A recent survey of industry leaders shows many prefer 'soft skills', such as communication and adaptability to technical skills in the workforce.
A survey by recruitment firm Drake International found 93.3% of organisations would 'continue to prioritise' soft skills in future recruitment.
As for the biggest soft skill assets, 84.5% favour communication as being 'most critical to productivity'.
Work ethic was also high on the agenda (47.6%), followed by adaptability (38.8%), and time management (38.8%).
Other desired skills include dependability (31.1%) and collaboration (30.1%), while just 1.9% regarded 'creativity' as a critical skill.
Drake International recruitment manager Tanya Anderson said soft skills were especially important in a remote work environment.
“In Australia’s shift to remote work, some employers were all of a sudden witnessing some employees finding the remote work environment challenging for a number of reasons,” she said.
“Technical skills and abilities that allow some team members to thrive in a physical workplace quickly became less important as we saw some ‘soft skills’ became invaluable in this new autonomous environment.
“Technical skills will remain important and continue to evolve however, with a significant shift toward hybrid working models, some soft skills have become nothing short of absolutely essential, such as communication and work ethic.”
Will working from home remain the norm?
The survey also tallied responses on employees' appetite for maintaining the work-from-home status quo brought about by COVID-19.
Nearly 60% said one to three days a week at home was the preferred option, with 20% preferring a return to full-time hours in the office.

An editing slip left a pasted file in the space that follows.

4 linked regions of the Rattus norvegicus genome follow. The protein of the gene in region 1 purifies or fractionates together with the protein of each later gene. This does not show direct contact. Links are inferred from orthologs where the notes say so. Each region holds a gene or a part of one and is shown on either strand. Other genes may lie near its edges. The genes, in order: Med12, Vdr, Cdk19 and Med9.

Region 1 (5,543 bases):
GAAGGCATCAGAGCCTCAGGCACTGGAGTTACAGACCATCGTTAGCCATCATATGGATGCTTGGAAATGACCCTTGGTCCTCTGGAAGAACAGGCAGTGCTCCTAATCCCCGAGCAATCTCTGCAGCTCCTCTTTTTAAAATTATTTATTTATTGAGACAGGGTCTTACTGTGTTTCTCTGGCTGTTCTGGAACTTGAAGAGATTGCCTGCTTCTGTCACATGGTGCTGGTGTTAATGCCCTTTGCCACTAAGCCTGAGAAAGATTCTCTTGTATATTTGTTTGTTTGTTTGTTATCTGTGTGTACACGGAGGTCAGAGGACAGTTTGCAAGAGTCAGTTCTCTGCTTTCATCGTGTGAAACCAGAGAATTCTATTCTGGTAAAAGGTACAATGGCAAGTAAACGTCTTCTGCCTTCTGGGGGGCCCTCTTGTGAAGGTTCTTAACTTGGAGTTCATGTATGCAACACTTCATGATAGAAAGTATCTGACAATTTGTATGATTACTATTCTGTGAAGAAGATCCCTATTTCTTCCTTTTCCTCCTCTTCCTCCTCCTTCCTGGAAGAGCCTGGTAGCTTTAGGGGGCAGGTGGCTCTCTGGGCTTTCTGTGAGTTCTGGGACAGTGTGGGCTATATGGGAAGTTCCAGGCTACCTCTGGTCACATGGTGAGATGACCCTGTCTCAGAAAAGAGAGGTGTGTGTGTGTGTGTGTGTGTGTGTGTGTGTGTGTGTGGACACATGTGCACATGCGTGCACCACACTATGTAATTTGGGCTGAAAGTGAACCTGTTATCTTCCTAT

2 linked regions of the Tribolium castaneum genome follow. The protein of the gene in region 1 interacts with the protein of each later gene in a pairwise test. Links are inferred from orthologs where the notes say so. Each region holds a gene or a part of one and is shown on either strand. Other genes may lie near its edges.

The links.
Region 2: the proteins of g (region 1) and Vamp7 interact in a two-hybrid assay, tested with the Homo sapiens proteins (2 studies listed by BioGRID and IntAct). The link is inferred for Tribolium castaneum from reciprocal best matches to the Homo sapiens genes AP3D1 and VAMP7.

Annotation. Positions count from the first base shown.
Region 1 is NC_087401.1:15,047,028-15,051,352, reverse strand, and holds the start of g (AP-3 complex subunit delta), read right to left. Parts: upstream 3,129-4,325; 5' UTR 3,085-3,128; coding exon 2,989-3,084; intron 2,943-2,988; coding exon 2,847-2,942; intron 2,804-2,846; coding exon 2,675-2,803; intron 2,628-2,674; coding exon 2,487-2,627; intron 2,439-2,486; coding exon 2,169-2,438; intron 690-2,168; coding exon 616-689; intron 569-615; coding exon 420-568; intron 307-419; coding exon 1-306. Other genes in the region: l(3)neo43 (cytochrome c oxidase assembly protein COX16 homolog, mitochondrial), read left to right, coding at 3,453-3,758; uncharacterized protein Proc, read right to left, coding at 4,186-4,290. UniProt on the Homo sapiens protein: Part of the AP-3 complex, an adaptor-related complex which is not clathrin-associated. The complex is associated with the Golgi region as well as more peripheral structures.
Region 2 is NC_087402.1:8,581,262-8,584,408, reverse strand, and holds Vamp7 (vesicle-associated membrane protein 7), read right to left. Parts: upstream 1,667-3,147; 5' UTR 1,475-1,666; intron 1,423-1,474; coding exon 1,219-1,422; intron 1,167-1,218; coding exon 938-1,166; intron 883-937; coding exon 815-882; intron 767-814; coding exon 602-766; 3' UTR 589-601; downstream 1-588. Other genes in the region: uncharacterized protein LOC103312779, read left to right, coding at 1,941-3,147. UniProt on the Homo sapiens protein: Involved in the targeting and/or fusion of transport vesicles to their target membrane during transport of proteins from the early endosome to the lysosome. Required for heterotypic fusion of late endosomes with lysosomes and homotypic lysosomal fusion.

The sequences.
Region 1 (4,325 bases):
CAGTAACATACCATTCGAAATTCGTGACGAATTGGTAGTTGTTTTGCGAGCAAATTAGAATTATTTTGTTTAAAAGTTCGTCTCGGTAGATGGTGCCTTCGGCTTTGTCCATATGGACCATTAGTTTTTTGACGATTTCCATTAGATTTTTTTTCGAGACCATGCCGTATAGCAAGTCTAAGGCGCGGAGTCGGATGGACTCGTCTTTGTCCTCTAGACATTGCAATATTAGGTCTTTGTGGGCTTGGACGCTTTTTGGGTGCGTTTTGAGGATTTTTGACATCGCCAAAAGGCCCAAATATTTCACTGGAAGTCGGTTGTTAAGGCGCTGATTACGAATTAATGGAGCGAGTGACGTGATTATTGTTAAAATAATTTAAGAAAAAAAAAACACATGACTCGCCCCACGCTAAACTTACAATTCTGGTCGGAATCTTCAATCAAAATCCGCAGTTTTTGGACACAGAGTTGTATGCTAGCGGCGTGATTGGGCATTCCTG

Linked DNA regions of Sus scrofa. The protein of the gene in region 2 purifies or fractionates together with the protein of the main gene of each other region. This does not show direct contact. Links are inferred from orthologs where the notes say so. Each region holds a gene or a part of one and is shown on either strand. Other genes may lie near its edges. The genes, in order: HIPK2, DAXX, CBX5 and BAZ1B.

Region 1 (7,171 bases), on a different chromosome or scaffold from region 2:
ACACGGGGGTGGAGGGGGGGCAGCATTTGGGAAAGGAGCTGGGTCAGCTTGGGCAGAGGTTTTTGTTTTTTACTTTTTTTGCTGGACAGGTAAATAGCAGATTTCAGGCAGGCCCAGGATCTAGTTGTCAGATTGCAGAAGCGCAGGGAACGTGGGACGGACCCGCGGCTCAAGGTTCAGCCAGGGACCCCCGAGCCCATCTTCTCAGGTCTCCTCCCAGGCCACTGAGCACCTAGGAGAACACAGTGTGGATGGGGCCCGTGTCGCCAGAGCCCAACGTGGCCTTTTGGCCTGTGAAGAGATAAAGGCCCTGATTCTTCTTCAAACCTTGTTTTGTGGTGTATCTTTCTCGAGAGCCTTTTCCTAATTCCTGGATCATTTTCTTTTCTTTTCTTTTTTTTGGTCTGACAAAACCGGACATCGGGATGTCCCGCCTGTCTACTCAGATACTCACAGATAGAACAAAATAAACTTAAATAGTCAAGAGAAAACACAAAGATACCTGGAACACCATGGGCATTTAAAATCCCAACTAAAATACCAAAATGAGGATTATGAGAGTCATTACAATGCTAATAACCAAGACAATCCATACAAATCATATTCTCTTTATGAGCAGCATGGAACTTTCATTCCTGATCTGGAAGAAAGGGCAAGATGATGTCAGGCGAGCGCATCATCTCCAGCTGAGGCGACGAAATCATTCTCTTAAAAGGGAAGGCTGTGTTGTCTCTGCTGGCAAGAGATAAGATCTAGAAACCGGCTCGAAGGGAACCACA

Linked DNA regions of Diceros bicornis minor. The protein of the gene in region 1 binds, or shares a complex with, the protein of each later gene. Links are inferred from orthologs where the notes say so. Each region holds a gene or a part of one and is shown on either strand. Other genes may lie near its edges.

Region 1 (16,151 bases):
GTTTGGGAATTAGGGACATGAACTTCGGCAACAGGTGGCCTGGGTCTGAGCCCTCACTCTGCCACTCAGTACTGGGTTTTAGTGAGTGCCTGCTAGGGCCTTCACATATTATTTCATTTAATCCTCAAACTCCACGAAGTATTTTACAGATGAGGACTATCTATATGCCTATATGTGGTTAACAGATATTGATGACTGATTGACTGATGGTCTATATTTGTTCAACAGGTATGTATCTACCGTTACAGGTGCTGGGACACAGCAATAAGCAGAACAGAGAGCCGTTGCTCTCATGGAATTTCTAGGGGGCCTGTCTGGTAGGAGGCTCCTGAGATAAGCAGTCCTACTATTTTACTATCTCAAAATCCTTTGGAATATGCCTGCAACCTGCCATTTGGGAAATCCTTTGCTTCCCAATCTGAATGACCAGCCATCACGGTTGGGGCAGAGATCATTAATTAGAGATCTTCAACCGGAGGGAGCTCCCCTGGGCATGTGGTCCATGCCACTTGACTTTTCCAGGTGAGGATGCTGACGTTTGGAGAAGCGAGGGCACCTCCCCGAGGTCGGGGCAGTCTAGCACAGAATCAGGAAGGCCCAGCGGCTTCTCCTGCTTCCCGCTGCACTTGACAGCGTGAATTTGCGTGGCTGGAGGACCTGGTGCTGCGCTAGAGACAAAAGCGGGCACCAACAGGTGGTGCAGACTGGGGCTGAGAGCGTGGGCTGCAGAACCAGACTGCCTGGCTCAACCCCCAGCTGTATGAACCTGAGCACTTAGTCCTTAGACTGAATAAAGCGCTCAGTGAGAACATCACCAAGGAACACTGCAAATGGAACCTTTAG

“This suggests a huge portion of workers prefer a flexible, hybrid work environment and will likely continue to be the case even when COVID is a thing of the past,” Ms Anderson said.
Job advertisements continue to lift
Those looking for work may find some solace that job advertisements continue to bounce back.
Big four bank ANZ's job ads data indicates ads rose 7.2% month on month in February, and 13.4% year-on-year.
This equates to about 20,500 extra jobs being advertised on average per month.
There were nearly 175,000 job ads in February, representing the highest level since October 2018.
However, underemployment remains high according to ANZ senior economist Catherine Birch.
"We are still in the dark as to how many businesses and workers remain on JobKeeper in the current quarter, and therefore the potential hit to the labour market and overall economy," she said.
"In December, the ATO reported there were more than 1.5 million workers still receiving the payment, equivalent to almost 12% of the workforce."
Ms Birch also said labour demand is "necessary" to drive wage growth above 3%, a feat not achieved in eight years.
"The task of bringing down underutilisation is still sizeable. In January, there were 878,000 people unemployed, 162,000 more than in March last year. 1.37 million remained on JobSeeker or Youth Allowance (other), with the payment to be reduced to $620.80/fortnight from 1 April," she said.
Photo by Am Hirschi on Unsplash